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Create image of window built up with multiple regions

 
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Kenneth_Smith



Joined: 18 May 2012
Posts: 125
Location: Glasgow, Scotland.

PostPosted: Tue Jul 14, 2015 11:49 am    Post subject: Create image of window built up with multiple regions Reply with quote

I have created a small program to do some calculations and present the results, displayed in two separate %gr regions.

http://tr5mx.co.uk/seq_cal.jpg

The whole 'page' is surrounded by an invisible %ob. Is it possible to select the whole of the contents of that %ob and create a bitmap of the contents? I know that I can select the individual %gr regions, but I cannot work out how to select the whole box. Could somebody point me in the right direction?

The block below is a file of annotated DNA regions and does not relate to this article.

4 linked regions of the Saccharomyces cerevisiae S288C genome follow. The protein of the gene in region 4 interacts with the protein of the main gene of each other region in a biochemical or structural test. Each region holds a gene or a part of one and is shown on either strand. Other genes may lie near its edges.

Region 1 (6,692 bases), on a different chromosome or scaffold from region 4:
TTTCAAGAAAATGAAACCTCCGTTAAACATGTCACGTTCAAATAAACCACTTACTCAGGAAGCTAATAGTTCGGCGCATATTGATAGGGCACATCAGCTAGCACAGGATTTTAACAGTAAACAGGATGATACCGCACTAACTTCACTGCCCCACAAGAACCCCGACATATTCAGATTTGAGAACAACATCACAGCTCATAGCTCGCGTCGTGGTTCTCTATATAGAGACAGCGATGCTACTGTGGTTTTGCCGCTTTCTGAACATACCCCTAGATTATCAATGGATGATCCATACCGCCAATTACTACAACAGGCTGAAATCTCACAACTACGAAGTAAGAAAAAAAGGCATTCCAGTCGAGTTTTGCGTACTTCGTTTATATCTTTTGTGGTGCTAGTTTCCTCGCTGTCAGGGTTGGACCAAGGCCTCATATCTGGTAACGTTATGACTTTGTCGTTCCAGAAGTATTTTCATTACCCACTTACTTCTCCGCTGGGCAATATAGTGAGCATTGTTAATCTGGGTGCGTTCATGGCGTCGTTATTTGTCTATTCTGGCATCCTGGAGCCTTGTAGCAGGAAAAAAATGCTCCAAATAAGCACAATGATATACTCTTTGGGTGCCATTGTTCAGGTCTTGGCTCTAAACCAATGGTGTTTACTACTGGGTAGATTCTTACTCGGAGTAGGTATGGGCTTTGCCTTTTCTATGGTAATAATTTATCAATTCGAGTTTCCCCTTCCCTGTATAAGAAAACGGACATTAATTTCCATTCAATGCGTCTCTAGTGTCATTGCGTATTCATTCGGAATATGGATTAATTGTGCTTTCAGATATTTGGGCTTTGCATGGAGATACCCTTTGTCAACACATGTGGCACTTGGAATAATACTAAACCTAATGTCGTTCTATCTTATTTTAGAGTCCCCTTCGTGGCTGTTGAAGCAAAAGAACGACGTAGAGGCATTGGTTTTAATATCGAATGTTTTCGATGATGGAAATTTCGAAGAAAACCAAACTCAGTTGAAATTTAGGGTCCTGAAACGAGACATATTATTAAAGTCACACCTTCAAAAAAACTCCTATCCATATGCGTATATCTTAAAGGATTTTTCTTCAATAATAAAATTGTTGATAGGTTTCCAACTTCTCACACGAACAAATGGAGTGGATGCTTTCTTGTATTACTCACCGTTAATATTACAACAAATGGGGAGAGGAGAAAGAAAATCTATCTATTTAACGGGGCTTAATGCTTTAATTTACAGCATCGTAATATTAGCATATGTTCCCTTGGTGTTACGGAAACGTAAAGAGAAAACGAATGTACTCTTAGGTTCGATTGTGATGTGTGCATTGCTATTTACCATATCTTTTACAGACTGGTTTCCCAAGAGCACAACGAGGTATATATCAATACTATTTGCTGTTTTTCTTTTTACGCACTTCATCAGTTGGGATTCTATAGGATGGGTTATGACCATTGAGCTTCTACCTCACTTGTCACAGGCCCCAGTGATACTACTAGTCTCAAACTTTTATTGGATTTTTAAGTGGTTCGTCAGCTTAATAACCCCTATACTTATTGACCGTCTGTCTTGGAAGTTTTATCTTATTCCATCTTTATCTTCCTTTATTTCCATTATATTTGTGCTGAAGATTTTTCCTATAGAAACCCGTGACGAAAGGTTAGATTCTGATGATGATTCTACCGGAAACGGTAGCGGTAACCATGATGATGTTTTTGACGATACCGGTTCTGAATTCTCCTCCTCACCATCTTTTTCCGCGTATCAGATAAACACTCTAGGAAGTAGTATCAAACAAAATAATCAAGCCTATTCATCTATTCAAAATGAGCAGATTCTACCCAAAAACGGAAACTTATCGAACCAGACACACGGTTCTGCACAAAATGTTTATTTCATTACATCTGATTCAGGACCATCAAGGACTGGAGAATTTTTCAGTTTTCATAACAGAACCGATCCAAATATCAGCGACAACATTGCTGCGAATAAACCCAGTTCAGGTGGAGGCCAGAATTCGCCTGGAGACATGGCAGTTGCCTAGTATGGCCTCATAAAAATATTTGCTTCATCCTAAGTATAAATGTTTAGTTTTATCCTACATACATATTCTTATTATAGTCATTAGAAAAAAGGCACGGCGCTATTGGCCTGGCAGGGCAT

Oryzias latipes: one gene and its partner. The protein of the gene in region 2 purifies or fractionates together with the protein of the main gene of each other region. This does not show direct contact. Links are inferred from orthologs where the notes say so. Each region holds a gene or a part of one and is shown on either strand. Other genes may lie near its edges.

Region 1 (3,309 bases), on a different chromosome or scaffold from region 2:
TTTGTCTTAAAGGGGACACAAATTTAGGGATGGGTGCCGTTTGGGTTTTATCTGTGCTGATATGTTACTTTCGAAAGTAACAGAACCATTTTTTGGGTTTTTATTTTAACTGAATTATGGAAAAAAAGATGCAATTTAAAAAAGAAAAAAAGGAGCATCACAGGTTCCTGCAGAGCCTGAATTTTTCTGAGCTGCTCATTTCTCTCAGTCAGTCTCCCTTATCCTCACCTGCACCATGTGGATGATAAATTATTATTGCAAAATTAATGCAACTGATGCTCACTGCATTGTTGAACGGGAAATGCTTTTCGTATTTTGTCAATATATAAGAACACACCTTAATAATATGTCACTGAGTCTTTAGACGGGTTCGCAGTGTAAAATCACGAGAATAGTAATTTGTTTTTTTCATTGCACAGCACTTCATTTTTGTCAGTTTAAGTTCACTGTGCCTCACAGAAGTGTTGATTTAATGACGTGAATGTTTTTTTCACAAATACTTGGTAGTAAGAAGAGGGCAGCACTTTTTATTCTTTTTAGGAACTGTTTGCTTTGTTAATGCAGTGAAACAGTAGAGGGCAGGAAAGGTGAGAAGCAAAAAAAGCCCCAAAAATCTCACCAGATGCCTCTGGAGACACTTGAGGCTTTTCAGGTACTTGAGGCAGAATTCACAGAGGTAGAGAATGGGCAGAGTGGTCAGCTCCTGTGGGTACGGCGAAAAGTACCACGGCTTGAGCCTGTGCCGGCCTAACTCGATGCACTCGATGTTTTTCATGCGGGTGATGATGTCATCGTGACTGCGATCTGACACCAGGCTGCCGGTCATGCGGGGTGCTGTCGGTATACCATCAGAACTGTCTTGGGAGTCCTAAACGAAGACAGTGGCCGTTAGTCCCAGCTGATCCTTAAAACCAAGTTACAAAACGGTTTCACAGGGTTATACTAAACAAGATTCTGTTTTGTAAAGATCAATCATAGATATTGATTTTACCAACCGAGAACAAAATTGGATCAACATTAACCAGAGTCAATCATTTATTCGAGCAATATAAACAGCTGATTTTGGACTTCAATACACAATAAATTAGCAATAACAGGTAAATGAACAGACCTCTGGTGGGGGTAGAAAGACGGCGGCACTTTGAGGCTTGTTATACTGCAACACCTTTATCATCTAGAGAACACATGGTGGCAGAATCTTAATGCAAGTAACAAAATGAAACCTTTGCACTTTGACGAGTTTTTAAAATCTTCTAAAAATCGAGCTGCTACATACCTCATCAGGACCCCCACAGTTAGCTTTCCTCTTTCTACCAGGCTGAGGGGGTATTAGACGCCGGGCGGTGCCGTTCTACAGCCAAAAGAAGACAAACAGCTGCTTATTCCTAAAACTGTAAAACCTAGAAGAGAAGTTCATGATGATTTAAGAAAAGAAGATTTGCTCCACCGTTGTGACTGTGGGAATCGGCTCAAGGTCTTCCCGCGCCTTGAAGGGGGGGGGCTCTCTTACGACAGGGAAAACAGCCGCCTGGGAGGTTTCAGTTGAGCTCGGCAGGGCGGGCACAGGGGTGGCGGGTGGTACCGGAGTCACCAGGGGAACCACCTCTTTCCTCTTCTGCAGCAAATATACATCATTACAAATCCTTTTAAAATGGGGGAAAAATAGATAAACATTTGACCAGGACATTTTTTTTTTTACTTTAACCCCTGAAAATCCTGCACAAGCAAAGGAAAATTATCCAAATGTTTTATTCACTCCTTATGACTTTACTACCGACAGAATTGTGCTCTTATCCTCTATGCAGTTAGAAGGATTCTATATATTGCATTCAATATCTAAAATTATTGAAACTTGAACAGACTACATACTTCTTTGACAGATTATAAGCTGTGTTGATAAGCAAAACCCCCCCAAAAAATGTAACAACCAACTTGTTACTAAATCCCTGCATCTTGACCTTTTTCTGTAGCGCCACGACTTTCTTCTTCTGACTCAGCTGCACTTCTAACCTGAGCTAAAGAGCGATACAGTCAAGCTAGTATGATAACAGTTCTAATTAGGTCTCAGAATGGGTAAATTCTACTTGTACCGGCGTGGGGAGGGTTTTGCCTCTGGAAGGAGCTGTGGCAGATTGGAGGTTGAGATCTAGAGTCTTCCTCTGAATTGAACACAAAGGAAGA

Thanks

Ken
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LitusSaxonicum



Joined: 23 Aug 2005
Posts: 1650
Location: Yateley, Hants, UK

PostPosted: Tue Jul 14, 2015 1:50 pm    Post subject: Reply with quote

Kenneth,

Looks great. But I don't think Clearwin+ has a function that you describe.

1. You could get the user (you?) to copy the whole application window to the clipboard using Alt+PrtSc. Once the image is safely in the clipboard, if you want to paste it into a different application, like Paint, that's fine. Doing it in an FTN95 / Clearwin+ application requires using CLIPBOARD_TO_SCREEN_BLOCK@. The screen block is a device independent bitmap that you can then mess around with DIB_PAINT@ to put it into (say) a %gr area. You can clip off the extraneous parts of the image using the offsets (top and left) and the other edges by sizing the %gr area appropriately.